The U.K. economy probably has more spare capacity than the Bank of England’s main calculations show, policy maker David Miles said, highlighting a key area of divergence among officials.
Miles, speaking two days before minutes of the Monetary Policy Committee’s February meeting give more clarity on its thinking, said the amount of slack is “toward the upper end” of the 1 percent to 1.5 percent of gross domestic product estimated by the BOE in its Inflation Report on Feb. 12. “It’s possible that there is more than that,” he said.
BOE Governor Mark Carney last week put spare capacity at the center of interest-rate policy now that unemployment is close to breaching the 7 percent threshold for considering a rate increase, two years earlier than officials projected when forward guidance was introduced in August. Miles, an external member of the MPC and a former economist at Morgan Stanley, has been at the dovish end of the nine-member panel, unsuccessfully voting for extra quantitative easing for eight months until June 2013.
“There’s a range of views” on the size of the output gap, Miles said in an interview in London. “One shouldn’t get the impression that everyone on the committee is absolutely convinced it must be in that interval. That was just the central estimate, if you will, of the committee.”
The BOE refined guidance after the economy strengthened and unemployment fell faster than forecast toward the 7 percent threshold it said would prompt a discussion of interest-rate increases. Minutes of the February MPC meeting, when officials discussed the change, will be published tomorrow. They kept the interest rate at a record-low 0.5 percent this month.
“There is a material amount of slack,” Miles said. “We don’t see a case for tightening right now.”
The bank last week lowered its forecast for inflation while raising its projections for growth, and the changes in view on prices were informed by currency movements, he said. On a trade-weighted basis, the pound is at the highest in more than five years, and reached a four-year high of $1.6823 against the dollar yesterday. Sterling fell 0.1 percent against the dollar today, and traded at $1.6692 as of 8:46 a.m. in London.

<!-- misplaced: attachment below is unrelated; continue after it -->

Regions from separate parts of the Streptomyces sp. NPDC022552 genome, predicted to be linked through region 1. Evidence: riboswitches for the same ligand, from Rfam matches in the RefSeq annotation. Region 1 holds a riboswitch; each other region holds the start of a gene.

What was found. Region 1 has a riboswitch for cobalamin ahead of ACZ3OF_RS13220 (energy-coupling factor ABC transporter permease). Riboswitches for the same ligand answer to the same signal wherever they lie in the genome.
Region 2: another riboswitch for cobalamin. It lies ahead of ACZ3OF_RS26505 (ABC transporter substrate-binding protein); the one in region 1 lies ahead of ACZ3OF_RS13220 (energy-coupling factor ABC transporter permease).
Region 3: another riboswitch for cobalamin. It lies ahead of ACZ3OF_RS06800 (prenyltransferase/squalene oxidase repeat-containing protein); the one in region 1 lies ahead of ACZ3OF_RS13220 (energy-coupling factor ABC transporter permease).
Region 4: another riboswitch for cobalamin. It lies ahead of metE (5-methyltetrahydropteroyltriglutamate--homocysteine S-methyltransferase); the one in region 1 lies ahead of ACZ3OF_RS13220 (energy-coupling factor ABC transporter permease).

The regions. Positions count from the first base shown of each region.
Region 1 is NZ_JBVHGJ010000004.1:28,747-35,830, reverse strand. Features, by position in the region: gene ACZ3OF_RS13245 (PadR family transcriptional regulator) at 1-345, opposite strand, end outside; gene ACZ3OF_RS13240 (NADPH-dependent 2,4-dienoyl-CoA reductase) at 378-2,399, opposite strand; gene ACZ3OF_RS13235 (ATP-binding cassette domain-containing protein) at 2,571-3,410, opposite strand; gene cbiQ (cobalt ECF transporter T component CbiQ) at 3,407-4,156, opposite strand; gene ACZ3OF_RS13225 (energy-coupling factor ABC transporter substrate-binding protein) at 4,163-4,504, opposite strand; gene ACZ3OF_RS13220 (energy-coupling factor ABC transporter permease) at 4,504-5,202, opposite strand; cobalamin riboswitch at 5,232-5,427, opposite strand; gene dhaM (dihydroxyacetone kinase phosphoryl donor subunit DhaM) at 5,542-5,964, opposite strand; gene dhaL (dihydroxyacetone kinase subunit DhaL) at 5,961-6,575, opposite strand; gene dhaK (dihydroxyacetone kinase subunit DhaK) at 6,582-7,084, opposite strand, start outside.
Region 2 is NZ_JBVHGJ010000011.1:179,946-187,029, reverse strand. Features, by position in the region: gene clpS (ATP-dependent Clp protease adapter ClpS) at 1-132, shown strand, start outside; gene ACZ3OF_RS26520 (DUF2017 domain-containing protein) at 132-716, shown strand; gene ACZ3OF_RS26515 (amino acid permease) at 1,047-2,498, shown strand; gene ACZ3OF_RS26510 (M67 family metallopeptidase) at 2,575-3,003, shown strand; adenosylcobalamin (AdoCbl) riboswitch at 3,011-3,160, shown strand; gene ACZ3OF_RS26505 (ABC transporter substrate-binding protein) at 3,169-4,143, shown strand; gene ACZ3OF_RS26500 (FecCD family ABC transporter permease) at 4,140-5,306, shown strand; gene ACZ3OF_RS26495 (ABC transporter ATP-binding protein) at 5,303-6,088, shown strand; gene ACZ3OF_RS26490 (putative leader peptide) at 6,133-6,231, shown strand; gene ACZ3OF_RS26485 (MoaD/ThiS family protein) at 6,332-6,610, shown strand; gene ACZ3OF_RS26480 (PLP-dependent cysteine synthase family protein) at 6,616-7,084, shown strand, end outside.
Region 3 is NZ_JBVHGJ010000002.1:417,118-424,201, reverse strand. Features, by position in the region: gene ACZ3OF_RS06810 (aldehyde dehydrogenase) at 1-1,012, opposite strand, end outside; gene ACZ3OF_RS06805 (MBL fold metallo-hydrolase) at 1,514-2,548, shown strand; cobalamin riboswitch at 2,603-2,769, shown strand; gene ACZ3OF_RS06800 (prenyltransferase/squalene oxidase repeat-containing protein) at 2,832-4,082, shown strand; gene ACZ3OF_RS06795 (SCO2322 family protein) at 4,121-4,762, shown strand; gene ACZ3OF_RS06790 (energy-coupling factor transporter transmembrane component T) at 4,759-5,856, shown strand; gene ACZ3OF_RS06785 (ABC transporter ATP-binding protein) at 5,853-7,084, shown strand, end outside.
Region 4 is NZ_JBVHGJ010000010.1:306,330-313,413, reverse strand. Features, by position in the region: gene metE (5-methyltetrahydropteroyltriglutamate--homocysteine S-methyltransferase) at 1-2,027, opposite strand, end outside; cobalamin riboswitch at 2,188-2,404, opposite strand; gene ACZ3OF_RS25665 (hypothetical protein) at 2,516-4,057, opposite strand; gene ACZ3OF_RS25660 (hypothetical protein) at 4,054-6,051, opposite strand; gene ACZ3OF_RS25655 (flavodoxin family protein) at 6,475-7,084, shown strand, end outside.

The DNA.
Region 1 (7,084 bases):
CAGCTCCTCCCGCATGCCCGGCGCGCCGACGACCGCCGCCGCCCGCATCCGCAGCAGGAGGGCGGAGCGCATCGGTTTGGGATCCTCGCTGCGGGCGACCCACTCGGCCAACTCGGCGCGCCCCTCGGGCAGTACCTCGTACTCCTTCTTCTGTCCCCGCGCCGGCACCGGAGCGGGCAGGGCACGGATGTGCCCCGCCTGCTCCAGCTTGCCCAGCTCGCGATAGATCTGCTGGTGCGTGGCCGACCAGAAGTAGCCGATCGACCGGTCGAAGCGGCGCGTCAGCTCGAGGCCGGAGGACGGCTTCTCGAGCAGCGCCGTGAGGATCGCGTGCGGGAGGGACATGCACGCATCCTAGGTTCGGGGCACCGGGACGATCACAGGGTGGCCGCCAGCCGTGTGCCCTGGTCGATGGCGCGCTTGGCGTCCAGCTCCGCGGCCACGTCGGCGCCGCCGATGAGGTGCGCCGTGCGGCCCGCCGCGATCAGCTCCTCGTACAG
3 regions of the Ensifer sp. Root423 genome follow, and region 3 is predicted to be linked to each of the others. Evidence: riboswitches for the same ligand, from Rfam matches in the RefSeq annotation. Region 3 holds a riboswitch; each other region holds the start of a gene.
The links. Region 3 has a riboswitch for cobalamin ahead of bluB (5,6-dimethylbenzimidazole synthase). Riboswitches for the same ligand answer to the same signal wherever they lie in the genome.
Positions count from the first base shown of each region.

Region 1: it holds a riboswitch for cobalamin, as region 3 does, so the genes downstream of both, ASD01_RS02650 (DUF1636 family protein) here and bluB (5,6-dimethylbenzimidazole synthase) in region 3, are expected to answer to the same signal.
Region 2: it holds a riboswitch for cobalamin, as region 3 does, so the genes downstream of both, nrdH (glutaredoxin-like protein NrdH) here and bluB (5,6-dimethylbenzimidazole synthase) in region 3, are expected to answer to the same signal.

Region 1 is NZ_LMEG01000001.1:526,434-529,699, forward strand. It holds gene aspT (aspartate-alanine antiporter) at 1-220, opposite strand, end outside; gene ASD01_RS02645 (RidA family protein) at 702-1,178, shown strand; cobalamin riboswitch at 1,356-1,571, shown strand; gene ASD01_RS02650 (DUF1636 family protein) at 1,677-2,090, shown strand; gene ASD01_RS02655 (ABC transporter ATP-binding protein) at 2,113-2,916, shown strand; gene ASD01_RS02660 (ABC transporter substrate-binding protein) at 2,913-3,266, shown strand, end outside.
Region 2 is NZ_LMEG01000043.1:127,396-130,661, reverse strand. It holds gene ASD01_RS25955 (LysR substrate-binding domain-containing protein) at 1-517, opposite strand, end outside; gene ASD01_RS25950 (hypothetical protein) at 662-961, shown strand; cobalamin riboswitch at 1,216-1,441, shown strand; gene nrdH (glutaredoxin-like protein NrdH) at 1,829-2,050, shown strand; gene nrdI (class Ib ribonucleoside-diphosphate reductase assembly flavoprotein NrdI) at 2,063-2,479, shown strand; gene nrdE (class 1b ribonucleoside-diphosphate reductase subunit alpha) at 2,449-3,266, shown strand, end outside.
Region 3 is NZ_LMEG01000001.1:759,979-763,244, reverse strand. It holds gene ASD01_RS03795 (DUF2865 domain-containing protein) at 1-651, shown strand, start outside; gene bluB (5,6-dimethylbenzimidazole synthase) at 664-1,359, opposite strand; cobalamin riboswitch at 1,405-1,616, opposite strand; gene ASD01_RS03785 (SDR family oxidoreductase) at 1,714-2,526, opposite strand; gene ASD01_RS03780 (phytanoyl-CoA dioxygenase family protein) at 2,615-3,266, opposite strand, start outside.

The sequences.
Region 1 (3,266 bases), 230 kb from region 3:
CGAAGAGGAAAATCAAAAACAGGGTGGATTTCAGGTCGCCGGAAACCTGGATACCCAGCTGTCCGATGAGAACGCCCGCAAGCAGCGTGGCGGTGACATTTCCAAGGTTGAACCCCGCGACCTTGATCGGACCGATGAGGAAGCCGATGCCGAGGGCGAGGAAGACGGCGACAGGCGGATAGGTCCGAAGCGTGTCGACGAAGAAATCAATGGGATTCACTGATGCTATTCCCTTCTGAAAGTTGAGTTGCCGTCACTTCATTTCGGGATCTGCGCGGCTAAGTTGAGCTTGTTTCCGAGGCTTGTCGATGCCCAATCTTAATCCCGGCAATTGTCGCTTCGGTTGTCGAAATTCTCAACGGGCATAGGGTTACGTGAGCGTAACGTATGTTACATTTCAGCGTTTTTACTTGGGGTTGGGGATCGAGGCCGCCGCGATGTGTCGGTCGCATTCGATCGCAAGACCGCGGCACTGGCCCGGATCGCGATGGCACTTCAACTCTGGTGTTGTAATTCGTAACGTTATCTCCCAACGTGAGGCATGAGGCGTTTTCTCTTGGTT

Recent gains in the currency “are not trivial,” he said.
Miles said he’s “not so sure that we’ll get a strong bounceback in growth of productivity.” He said the improving economy hasn’t translated into better productivity.
“The business surveys have taken a turn towards strength in the last few months and the forward-looking indicators would suggest that investment in general across the economy is likely to pick up and maybe pick up quite strongly,” he said. “It hasn’t really happened yet and I think that is a reflection in many ways of a degree of slack existing within the economy, probably now falling, but nonetheless a degree of slack.”
Miles said inflation pressures are “subdued” and the outlook is for it to stay anchored to the bank’s 2 percent target. Consumer prices rose an annual 2 percent in January, economists said before data due today.
“Inflation is not just at the target level but is likely to stay around that level for some time,” he said. “If our best guess is that inflation will stay around the target level and there is slack, we would want to start using up that slack.”
Miles said commodity prices pose the biggest risk to U.K. inflation and “it’s not quite so clear” where domestic price pressures might come from as there’s little evidence that wage settlements will pick up sharply. Inflation expectations are also sufficiently well-anchored for the BOE to look through an unexpected spike in price gains.
“Inflation expectations both of households and implicit in financial market prices have remained reasonably close to levels consistent with our hitting the target,” he said. “We have managed to preserve a significant degree of credibility that we will on average bring inflation back to the target level.”
Investor expectations for a rate increase next year and for the benchmark to reach 2 percent by 2016 are “not unreasonable,” he said. His remark echoes comments by Chief Economist Spencer Dale last week, who said on such a rate path the economy “looks pretty good.” Both said no rate path is certain.
Speaking to Guy Johnson in a separate interview on Bloomberg Television, Miles elaborated on the market view.
“The market path of interest rates is in a position which on average generates outcomes with inflation pretty close to target and slack being used up,” he said. “There is a certain amount of information in that.”
Miles said he didn’t apply for the role of deputy governor for monetary policy, which Charlie Bean will retire from at the end of June. He said he wouldn’t expect the period where all nine members of the MPC were men “to last indefinitely.”
The Treasury will pick the best candidate for the job, he said, and “if that turns out to be a woman I would be very pleased.”